Cape Finisterre

Submitted by jono on 15 Apr 2018.

A tough decision whether to attempt to get round Cape Finisterre yesterday. In favour of going: wind guaranteed, swell not huge, Cape approx 15nm away - doesn't sound far. In favour of choosing to wait: no real wind arriving until the afternoon due to become too strong later, forecast direction a headwind, swell quite big enough. Shouldn't influence decision but does: more and bigger swell on the way.

In the end I decided to head out and see. If, by 13:00, still more than 10nm to go - then head back.

On the water: conditions pretty good. But since a headwind requires a zigzag course to reach the target, despite a board speed averaging 6-8 knots, that's at best only 3-4 knots in terms of velocity made good.

13:00: A mile or so off a headland, wind increasing, 11.5nm to go. Some wind-sea developing, but still OK for sailing back.

Rest sail in water for a think. Observe the swell surge climb the rocks, then cascade back down. Bring up weather forecast on phone. Gust forecast - that's the one to check for - on Windfinder: 25 knots. From memory I know Windguru's earlier gust forecast had been 30 knots, but don't re-check. Directly upwind, target is in sight. Before I know it I am pressing on.

Try to sail fast. Remember to drink. Remember to eat chocolate bars. Keep sugar in system: less likely to make mistakes.

GPS distance to target: now below 10nm. Below 10 is good. On a good day and wind angle, 10nm is an hour away.

More downhaul and outhaul on sail: kill a bit of power, reduce drag. Visual to target suggests 4-5nm, but GPS says 6.5nm.

Wind increasing. Wind-sea getting bigger. Board going slower. More downhaul and outhaul. Finally, within 5nm. That's nothing. Apart from it's not.

A 'good few' more tacks. Then an outcrop beyond what is revealed as a false Cape comes into view: the real Cape, and an island just short of the tip. Now I remember the geography. Sea increasingly agitated, but - thankfully - given the wind strength, surprisingly, mostly unbroken. Still a young sea. Turn off and stow GPS, its job now done. Final-approach chocolate bar.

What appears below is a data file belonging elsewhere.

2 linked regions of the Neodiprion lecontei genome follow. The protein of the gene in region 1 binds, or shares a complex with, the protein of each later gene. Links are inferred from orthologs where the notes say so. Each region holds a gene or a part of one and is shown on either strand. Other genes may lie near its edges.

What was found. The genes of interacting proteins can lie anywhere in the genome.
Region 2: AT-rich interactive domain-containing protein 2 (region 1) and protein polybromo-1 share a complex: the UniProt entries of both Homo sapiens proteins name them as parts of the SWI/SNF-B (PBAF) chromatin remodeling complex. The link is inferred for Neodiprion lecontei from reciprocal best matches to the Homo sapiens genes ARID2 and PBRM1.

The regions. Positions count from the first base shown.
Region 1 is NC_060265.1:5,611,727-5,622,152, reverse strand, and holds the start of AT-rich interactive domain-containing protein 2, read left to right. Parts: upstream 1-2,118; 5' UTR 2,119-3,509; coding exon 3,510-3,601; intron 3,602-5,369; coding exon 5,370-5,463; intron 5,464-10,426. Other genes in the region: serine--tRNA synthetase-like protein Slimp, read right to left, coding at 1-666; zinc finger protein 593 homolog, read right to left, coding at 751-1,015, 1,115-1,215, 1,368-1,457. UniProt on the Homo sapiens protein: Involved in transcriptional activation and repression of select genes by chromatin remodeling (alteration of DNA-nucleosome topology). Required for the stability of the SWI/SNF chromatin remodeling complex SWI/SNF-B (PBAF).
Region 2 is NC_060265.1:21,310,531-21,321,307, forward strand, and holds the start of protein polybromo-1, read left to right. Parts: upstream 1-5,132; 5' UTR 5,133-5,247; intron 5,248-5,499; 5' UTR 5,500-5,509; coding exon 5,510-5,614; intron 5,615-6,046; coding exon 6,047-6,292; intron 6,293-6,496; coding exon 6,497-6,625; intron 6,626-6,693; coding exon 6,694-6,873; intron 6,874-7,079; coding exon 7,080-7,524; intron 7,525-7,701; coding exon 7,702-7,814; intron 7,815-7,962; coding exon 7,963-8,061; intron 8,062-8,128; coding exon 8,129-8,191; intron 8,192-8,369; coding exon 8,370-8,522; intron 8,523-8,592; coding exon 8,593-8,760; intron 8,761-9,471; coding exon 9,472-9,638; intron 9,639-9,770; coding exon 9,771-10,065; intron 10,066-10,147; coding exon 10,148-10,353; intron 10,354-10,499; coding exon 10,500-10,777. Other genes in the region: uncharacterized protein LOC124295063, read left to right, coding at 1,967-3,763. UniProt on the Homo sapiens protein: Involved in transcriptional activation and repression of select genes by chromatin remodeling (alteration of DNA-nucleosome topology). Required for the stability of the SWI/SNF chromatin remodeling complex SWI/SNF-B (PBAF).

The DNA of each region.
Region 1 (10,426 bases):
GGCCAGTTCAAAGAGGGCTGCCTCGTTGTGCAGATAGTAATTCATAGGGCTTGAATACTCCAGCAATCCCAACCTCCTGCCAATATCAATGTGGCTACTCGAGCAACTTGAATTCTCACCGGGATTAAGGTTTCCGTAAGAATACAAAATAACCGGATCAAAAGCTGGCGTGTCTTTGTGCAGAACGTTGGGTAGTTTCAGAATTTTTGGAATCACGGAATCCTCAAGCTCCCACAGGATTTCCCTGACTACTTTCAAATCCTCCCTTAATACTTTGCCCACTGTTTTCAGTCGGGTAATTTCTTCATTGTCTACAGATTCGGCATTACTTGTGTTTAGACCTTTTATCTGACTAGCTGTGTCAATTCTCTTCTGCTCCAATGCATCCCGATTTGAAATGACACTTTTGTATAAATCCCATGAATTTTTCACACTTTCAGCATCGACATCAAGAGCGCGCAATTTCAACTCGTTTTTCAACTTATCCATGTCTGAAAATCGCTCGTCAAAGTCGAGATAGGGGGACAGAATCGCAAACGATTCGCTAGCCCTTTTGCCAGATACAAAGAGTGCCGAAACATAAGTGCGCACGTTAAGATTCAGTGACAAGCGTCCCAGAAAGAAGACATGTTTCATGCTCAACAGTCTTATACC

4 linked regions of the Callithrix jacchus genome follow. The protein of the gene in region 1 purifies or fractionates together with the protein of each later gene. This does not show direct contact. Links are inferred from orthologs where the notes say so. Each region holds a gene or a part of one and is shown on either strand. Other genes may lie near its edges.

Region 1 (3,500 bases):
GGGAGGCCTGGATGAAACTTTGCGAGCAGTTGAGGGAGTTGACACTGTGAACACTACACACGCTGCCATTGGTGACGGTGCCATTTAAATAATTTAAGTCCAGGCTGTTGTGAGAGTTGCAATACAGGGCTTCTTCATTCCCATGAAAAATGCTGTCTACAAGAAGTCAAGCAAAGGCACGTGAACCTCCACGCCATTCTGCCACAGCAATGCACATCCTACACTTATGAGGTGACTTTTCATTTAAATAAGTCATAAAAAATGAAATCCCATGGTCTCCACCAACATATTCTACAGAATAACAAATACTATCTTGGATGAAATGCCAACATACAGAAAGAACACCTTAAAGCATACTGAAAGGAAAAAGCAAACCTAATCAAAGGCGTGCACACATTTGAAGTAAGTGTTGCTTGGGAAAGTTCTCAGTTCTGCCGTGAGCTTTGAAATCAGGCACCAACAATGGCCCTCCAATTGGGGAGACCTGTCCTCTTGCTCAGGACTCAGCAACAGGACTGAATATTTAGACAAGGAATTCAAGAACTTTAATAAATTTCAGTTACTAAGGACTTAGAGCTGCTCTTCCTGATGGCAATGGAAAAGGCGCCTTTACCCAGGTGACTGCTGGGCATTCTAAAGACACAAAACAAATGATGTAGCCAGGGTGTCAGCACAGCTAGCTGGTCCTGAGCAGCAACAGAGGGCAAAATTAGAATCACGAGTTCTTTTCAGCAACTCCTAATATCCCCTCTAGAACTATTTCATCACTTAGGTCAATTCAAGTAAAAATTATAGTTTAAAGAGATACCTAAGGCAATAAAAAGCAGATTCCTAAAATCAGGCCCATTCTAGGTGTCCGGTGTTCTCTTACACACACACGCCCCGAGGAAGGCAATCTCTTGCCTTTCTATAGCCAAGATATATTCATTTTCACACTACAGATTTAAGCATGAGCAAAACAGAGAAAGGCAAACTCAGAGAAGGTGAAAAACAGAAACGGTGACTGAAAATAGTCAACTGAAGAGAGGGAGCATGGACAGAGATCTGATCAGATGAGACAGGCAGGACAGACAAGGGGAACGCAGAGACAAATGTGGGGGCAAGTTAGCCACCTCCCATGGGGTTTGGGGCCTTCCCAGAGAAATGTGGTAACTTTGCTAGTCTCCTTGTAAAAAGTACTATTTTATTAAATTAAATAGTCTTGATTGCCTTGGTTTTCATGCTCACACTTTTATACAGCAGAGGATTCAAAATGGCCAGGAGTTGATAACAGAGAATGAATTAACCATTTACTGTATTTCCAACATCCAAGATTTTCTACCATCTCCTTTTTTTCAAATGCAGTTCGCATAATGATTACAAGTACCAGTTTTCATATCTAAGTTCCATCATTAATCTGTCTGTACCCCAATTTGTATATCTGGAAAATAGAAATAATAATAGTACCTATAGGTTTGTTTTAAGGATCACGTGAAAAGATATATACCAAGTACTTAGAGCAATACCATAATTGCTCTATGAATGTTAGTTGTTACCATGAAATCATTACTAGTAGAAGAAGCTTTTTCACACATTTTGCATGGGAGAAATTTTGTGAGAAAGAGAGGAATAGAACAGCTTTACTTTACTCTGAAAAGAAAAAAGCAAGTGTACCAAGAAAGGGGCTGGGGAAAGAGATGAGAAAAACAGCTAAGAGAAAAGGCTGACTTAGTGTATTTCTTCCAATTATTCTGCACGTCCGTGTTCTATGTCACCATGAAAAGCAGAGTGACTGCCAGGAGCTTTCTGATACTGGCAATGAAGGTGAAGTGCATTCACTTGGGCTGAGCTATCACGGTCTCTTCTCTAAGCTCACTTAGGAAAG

Sail (Severne Turbo GT, Expedition build) heavily downhauled and outhauled. Thankful to be on such good gear. Boom: solid and unflexing. Sail: new materials, good materials, and now with a professional repair to the land-inflicted damage from a few weeks back. Mast: has got me this far, is well cared for... and... some things you just have to hope will be OK.

Press on. Real urgency now. Keep the thoughts that I don't want to be here at bay. Steer and trim to protect daggerboard from jarring; protect the board from slamming. Body-check the occasional white horse.

Past the island. Way past. Don't want to lay it short. Another half-k. Another. That must do it. Now tack. No. Wait for a lull first. Now.

Good line. Improvement in sea state. The groundswell no longer rebounding off the Cape, but sweeping past, and me too. Free off. Ease back to half power, peel off round the corner to a different and less threatening world.


Thank you to Javier and Sandra for spotting my arrival and kindness and hospitality that followed. And for washing my under-drysuit clothes, which got soaked, because I left the drysuit zip open.

Definitely one of the nervier sails of the expedition.


Today, I took a walk to see the final section of the Cape. Stunning bit of coastline. The lighthouse itself is just out of sight, a bit past the island (the swell was smaller yesterday):

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